There’s the latest Uconnect infotainment system with Apple CarPlay/Android Auto. We tested all connections and interfaces at launch, and, as expected, they all worked seamlessly. Audio streaming was excellent, as was the phone connection either via cable or Bluetooth. Uconnect is generally a fast, reliable interface between driver and vehicle, and rarely ever experiences glitches when we are testing the system at home or abroad.

The cabin is comfortable, with good visibility, and feels better for the added storage that Jeep has incorporated into the design tweaks. We tested everything from the base-model cabins right up to the top end of the pricing spectrum, and there’s a step up in quality as you go higher up the pricing list.

Storage wasn’t always a Cherokee strong point, and subtle tweaks to the centre console, for example, have made it a little more user-friendly. The luggage capacity out back is also up, partly as a result of listening to owners who wanted more room for big items like golf bags. They will now fit across the back section with a little bit of room to spare.

There’s also a full suite of driver assistance technology and safety electronics, including automated parking, adaptive cruise control, autonomous emergency braking, lane departure warning, blind spot monitoring and rear cross-traffic alert.

On-road, the smaller engine is fine so long as you don’t need to really get it cranking. Work it too hard and it sounds a little harsh up high in the rev range and not especially refined either. Lower down, around town and at sub-80km/h speeds, the smaller engine is not an issue for the budget-conscious buyer.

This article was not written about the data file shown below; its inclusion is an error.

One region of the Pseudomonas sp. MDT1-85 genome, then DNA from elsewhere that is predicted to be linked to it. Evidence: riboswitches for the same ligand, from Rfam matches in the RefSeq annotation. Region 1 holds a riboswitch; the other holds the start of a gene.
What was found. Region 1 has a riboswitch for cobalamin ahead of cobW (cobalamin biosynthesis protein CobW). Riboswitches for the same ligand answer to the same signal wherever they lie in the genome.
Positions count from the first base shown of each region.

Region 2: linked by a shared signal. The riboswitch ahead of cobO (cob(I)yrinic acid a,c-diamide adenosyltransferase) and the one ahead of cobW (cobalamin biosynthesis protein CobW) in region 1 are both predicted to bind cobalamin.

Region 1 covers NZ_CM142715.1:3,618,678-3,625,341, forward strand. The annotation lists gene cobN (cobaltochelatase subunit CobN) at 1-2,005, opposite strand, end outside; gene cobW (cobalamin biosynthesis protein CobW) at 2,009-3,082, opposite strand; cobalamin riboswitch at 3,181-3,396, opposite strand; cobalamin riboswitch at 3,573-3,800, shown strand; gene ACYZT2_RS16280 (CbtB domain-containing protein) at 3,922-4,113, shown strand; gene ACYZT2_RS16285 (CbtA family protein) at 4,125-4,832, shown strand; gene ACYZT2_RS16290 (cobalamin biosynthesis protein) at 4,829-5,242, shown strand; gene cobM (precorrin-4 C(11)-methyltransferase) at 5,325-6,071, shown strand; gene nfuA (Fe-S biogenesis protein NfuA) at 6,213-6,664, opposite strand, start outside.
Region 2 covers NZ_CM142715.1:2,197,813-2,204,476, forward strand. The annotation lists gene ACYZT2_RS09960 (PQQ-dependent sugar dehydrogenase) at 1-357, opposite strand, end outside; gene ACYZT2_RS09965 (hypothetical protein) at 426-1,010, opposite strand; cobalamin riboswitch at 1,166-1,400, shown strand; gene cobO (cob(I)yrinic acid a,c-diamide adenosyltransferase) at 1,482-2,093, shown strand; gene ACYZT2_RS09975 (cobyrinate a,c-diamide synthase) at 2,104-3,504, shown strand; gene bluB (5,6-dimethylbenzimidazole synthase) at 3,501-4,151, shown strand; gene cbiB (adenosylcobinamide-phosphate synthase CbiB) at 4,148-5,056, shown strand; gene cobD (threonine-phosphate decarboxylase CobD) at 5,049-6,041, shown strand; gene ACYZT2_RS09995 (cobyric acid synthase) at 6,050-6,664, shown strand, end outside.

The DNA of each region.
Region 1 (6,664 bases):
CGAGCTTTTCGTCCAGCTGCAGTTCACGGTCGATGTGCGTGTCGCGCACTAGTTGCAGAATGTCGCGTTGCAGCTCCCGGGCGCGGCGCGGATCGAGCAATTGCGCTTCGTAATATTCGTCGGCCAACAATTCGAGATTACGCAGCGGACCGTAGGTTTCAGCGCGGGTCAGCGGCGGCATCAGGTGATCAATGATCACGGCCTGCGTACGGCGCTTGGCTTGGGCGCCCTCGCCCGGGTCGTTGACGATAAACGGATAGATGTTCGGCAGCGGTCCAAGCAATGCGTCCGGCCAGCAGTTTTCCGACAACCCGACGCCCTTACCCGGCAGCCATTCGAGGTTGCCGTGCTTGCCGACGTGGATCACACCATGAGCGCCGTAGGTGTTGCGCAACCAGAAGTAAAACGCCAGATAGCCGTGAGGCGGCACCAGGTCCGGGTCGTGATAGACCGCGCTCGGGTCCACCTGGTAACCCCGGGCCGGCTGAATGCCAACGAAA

The bigger V6 really is the pick, mainly for the effortless way in which it generates its power and torque. That’s despite the aforementioned thirst for unleaded. On road and off, it is beautifully matched to the nine-speed auto, and is the pick of the two engines in lieu of the new turbocharged 2.0-litre, which we don’t think will land locally.

While various trim grades will be available in Australia when the line-up is finalised, currently the range has Sport (2.4/2WD), Longitude, Limited and Trailhawk (3.2/AWD). The most unique vehicle in the range is undoubtedly the Trailhawk; there’s nothing else in the medium SUV segment that will get anywhere near a Trailhawk off-road and that’s what Jeep’s DNA is all about.

If you want a medium SUV and it needs to be capable off-road, the search effectively starts and stops at the Cherokee Trailhawk. Pushed through an extremely demanding off-road course at launch, the Trailhawk barely raised a sweat, cruising through with consummate ease, and only touching down twice on the sharpest part of the rock crawling section. Switch to a set of all-terrain tyres, and there’s almost nowhere you couldn’t go.

We tested the crawl function, hill-descent control, low range, and a variety of modes as well as the approach, departure and ramp over ability of the Trailhawk and it’s capable of doing way more than the average owner will ever demand of it.

There’s no doubt the new Jeep Cherokee is more accomplished, more refined, and better equipped to tackle the competitive medium SUV segment than the model it replaces. It also seems, on face value (no pun intended), to have the styling it needs to appeal to more buyers.

That’s what it’s all about, too: sales. The new Cherokee should make some inroads there.